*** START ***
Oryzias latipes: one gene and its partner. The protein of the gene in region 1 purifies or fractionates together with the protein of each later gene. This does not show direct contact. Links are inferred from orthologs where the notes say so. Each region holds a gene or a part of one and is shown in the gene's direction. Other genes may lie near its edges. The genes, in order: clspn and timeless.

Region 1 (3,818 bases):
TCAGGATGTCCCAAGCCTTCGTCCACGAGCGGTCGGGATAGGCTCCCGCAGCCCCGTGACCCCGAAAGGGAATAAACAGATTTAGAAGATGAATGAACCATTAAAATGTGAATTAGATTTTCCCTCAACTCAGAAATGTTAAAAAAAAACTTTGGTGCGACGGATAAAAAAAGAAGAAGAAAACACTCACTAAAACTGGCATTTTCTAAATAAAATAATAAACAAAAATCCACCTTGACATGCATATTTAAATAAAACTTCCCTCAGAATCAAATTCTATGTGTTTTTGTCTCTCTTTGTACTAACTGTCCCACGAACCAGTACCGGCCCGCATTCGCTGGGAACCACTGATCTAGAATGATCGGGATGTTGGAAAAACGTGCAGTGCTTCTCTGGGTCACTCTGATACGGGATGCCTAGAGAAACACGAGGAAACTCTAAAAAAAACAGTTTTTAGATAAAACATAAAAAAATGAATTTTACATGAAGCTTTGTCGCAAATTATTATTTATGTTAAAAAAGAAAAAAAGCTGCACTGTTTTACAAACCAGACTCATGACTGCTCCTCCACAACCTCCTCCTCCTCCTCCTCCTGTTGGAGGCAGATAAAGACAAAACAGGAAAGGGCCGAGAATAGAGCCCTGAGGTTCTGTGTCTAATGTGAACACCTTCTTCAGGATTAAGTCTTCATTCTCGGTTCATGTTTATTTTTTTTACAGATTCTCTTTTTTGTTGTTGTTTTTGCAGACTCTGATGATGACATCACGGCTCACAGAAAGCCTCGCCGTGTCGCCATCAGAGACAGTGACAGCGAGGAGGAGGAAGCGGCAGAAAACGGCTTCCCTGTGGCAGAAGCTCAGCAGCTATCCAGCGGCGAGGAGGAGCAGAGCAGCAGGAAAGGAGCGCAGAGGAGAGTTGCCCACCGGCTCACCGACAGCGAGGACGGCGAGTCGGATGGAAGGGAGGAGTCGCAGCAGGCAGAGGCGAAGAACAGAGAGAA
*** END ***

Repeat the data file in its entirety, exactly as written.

Oryzias latipes: one gene and its partner. The protein of the gene in region 1 purifies or fractionates together with the protein of each later gene. This does not show direct contact. Links are inferred from orthologs where the notes say so. Each region holds a gene or a part of one and is shown in the gene's direction. Other genes may lie near its edges. The genes, in order: clspn and timeless.

Region 1 (3,818 bases):
TCAGGATGTCCCAAGCCTTCGTCCACGAGCGGTCGGGATAGGCTCCCGCAGCCCCGTGACCCCGAAAGGGAATAAACAGATTTAGAAGATGAATGAACCATTAAAATGTGAATTAGATTTTCCCTCAACTCAGAAATGTTAAAAAAAAACTTTGGTGCGACGGATAAAAAAAGAAGAAGAAAACACTCACTAAAACTGGCATTTTCTAAATAAAATAATAAACAAAAATCCACCTTGACATGCATATTTAAATAAAACTTCCCTCAGAATCAAATTCTATGTGTTTTTGTCTCTCTTTGTACTAACTGTCCCACGAACCAGTACCGGCCCGCATTCGCTGGGAACCACTGATCTAGAATGATCGGGATGTTGGAAAAACGTGCAGTGCTTCTCTGGGTCACTCTGATACGGGATGCCTAGAGAAACACGAGGAAACTCTAAAAAAAACAGTTTTTAGATAAAACATAAAAAAATGAATTTTACATGAAGCTTTGTCGCAAATTATTATTTATGTTAAAAAAGAAAAAAAGCTGCACTGTTTTACAAACCAGACTCATGACTGCTCCTCCACAACCTCCTCCTCCTCCTCCTCCTGTTGGAGGCAGATAAAGACAAAACAGGAAAGGGCCGAGAATAGAGCCCTGAGGTTCTGTGTCTAATGTGAACACCTTCTTCAGGATTAAGTCTTCATTCTCGGTTCATGTTTATTTTTTTTACAGATTCTCTTTTTTGTTGTTGTTTTTGCAGACTCTGATGATGACATCACGGCTCACAGAAAGCCTCGCCGTGTCGCCATCAGAGACAGTGACAGCGAGGAGGAGGAAGCGGCAGAAAACGGCTTCCCTGTGGCAGAAGCTCAGCAGCTATCCAGCGGCGAGGAGGAGCAGAGCAGCAGGAAAGGAGCGCAGAGGAGAGTTGCCCACCGGCTCACCGACAGCGAGGACGGCGAGTCGGATGGAAGGGAGGAGTCGCAGCAGGCAGAGGCGAAGAACAGAGAGAA